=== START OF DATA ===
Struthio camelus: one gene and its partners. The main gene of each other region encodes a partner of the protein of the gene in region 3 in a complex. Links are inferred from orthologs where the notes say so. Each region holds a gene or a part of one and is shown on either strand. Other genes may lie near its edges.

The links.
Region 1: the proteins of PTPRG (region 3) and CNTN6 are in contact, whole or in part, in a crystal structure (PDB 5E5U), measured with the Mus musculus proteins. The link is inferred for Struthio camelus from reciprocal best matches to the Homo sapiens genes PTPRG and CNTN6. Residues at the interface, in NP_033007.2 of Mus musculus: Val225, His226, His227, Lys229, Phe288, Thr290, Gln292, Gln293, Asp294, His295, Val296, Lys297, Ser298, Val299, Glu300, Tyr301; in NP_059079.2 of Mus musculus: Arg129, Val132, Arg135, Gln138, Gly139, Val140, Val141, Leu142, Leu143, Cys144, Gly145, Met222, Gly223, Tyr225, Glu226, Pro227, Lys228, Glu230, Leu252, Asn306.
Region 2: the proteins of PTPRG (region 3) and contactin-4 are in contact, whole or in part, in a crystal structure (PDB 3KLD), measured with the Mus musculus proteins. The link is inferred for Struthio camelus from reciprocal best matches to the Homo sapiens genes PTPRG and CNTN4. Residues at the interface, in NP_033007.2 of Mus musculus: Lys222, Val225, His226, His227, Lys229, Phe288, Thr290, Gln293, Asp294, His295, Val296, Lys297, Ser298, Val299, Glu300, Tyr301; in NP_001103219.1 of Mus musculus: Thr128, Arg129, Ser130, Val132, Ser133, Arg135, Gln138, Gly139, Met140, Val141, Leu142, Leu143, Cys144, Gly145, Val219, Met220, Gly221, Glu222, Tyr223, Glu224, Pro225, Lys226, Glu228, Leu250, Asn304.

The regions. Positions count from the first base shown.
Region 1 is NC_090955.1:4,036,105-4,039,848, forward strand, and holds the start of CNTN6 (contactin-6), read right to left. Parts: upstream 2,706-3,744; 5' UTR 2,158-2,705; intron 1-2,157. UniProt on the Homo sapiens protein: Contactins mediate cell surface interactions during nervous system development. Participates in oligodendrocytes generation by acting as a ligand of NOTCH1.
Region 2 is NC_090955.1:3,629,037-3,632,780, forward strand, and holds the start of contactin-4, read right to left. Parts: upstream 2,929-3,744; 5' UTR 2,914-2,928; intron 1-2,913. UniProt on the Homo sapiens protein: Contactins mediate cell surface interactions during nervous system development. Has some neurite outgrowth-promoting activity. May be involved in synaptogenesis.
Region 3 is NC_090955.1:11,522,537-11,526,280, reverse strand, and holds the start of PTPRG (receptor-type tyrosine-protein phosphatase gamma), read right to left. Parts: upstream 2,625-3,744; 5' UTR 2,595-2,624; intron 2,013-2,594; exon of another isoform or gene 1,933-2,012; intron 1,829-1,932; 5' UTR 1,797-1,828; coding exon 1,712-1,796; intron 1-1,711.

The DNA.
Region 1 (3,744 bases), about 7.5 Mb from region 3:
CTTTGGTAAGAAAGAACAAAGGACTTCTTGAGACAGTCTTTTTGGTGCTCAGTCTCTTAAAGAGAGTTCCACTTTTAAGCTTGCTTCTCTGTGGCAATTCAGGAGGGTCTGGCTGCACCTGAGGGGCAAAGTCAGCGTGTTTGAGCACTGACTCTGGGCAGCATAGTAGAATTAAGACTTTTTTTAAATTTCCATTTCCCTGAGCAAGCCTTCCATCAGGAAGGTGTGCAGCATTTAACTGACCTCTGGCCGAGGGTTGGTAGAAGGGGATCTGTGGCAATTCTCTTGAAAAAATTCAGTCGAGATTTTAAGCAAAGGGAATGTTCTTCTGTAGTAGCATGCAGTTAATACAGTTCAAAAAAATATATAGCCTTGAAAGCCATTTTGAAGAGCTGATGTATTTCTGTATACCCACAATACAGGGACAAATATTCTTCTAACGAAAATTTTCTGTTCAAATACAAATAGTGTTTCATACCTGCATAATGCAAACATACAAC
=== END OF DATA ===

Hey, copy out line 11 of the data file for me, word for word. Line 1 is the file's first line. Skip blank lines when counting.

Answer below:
CTTTGGTAAGAAAGAACAAAGGACTTCTTGAGACAGTCTTTTTGGTGCTCAGTCTCTTAAAGAGAGTTCCACTTTTAAGCTTGCTTCTCTGTGGCAATTCAGGAGGGTCTGGCTGCACCTGAGGGGCAAAGTCAGCGTGTTTGAGCACTGACTCTGGGCAGCATAGTAGAATTAAGACTTTTTTTAAATTTCCATTTCCCTGAGCAAGCCTTCCATCAGGAAGGTGTGCAGCATTTAACTGACCTCTGGCCGAGGGTTGGTAGAAGGGGATCTGTGGCAATTCTCTTGAAAAAATTCAGTCGAGATTTTAAGCAAAGGGAATGTTCTTCTGTAGTAGCATGCAGTTAATACAGTTCAAAAAAATATATAGCCTTGAAAGCCATTTTGAAGAGCTGATGTATTTCTGTATACCCACAATACAGGGACAAATATTCTTCTAACGAAAATTTTCTGTTCAAATACAAATAGTGTTTCATACCTGCATAATGCAAACATACAAC